The Chef’s Take: Ivy Stark’s Salmon a la Plancha
When dining out at Dos Caminos, the upbeat Mexican restaurant with outposts in New York, Atlantic City and Fort Lauderdale, chances are the table is graced with warm tortilla chips, chorizo fundido and asada tacos. The feast, however, need not be a gluttonous one. Consider executive chef and marathon runner Ivy Stark’s Salmon a la Plancha, one of the restaurant’s dishes that was featured as a lighter option in honor of National Nutrition Month in March but is now a permanent menu staple. The salmon is accompanied by lemon-herb quinoa and oven-roasted tomato-black olive salsa spiked with pickled jalapenos.
One of Stark’s favorite dishes is the classic charbroiled, marinated pork taco known as al pastor, so she used that very same marinade — rife with chiles, cumin and cinnamon — to amp up a seared salmon filet. “I wanted to do something on the lighter side but retain authentic Mexican flavors,” Stark explains. “Salmon is a rich fish that can stand up to the marinade.”
Protein- and omega 3-laden salmon, a go-to fish among health-conscious eaters, sometimes elicits yawns for its predictability. Stark, however, thinks it gets a bad rep “because it’s often prepared in boring ways. I would get tired of anything eaten the same way all the time.“ Her golden-brown rendition is one example of a more creative preparation. “To replace the tortillas I pair it with a grain salad and a healthy roasted tomato salsa,” she points out. “It's a nutrient-dense and satisfying dish.”
- Season salmon fillet with salt and pepper, and dip in pastor marinade to thoroughly coat.
- In 12-inch nonstick skillet over moderately high heat, heat 1 tablespoon oil until hot but not smoking. Add the fillet, skin-side up, and sear until undersides are well browned, about 4 minutes. Turn fillet over and sear until just cooked through, 3 to 4 minutes more.
- Meanwhile, place a pool of the black olive salsa in the center of the dinner plate and arrange the quinoa in the center of the salsa.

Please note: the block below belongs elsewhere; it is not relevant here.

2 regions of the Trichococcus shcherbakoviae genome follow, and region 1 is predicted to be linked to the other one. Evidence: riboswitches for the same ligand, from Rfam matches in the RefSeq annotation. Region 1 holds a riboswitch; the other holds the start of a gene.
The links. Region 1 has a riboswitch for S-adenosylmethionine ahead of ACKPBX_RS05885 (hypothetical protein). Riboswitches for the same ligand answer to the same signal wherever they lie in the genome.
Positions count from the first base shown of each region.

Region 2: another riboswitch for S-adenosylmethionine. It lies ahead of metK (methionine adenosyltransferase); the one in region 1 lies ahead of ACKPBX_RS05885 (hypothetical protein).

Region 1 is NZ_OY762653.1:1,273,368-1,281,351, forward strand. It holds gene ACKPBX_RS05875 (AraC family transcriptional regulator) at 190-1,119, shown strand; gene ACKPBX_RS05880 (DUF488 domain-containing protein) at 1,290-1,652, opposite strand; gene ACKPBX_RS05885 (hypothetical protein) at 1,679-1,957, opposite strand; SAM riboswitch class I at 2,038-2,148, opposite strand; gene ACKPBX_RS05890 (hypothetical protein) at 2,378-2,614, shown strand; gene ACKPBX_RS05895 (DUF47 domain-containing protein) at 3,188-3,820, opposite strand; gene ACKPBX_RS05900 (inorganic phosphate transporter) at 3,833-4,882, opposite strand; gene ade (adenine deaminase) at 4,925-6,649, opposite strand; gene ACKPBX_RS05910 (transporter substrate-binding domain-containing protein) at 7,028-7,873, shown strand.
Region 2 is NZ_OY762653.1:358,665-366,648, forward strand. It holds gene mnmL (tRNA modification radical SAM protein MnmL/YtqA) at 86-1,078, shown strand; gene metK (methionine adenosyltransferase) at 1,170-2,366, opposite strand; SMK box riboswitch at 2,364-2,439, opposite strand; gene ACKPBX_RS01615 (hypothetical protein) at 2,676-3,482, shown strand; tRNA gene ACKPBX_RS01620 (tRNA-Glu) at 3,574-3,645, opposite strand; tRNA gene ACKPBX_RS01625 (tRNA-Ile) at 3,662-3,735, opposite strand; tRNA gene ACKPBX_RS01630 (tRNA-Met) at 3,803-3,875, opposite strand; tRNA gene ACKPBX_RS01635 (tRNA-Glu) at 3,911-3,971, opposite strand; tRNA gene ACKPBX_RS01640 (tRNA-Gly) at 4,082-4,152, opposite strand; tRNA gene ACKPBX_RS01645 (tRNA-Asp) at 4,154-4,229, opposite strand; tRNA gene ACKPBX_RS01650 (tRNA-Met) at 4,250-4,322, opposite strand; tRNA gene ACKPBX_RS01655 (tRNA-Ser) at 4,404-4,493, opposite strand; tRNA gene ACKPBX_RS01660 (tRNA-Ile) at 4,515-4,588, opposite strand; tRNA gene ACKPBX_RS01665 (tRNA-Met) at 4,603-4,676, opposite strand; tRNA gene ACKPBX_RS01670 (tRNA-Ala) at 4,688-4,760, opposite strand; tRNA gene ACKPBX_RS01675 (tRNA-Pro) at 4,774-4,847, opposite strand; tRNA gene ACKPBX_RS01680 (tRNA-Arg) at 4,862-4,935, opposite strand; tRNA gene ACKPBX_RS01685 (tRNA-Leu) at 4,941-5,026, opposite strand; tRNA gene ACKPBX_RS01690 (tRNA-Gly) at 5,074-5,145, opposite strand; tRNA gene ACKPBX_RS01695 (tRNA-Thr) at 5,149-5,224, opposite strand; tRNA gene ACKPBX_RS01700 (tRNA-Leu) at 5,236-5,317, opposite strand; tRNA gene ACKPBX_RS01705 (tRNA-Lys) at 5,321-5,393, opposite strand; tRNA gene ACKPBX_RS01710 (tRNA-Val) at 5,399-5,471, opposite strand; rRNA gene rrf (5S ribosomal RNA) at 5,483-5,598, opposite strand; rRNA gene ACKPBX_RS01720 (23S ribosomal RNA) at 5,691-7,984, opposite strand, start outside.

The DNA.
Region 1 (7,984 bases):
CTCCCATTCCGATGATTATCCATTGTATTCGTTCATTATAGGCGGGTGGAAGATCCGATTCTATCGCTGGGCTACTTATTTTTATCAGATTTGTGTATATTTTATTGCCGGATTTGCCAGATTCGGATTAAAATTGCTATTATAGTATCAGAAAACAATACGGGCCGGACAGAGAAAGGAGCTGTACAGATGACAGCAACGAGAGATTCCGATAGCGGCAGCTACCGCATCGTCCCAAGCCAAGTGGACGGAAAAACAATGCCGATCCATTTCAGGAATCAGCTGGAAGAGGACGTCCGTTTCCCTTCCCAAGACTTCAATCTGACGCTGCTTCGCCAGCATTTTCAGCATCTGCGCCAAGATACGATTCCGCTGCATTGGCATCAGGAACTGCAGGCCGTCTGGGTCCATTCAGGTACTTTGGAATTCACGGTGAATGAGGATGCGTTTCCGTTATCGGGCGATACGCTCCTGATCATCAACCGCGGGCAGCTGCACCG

- Top with the salmon, skin-side up, and serve.
1/2 cup cider vinegar (red wine or white wine vinegar works well also)
- Remove stems and seeds from chiles, place them in a small saucepan and cover with water. Bring to a simmer, then let cool completely in the hot water.
- Remove chiles from liquid and place in a blender with remaining ingredients and puree until smooth.
2 pounds plum tomatoes, stemmed, seeded, sliced and dried overnight in the oven
- In a large saucepan over medium heat, warm the olive oil. Add the onion and cook, stirring often, until it is just beginning to brown, about 5 minutes.
- Add the garlic and cook, stirring often, 1 minute more. Increase the heat to medium-high and add the tomatoes, chopped thyme, lemon zest and half of the olives, capers and chiles. Bring to a simmer and cook, stirring frequently, until some of the liquid evaporates, about 5 minutes.
- Reduce the heat to medium-low and stir in the jalapeno juice, rice vinegar and tomato juice. Return to a simmer and cook for 15 minutes more. Taste and adjust the seasonings with salt. Remove from the heat and let cool.
- Place quinoa in large strainer. Rinse under cold running water until water is clear. Transfer quinoa to large saucepan; add the water and salt. Bring to boil.
- Reduce heat to medium-low, cover, and simmer until water is absorbed and quinoa is tender, about 20 minutes. Transfer quinoa to large bowl, add asparagus and let sit covered for 5 minutes; fluff with fork. Stir in cumin, oil and lemon juice. Season with salt and pepper. Cool to room temperature.
- Warm quinoa and add pine nuts, red onion, basil and thyme to taste.
Per serving: Calories 520; Fat 34 g (Saturated 5 g); Sodium 560 mg; Carbohydrate 18 g; Fiber 4 g; Protein 35 g
Alia Akkam is a New York-based writer who covers the intersection of food, drink, travel and design. She launched her career by opening boxes of Jamie Oliver books as a Food Network intern.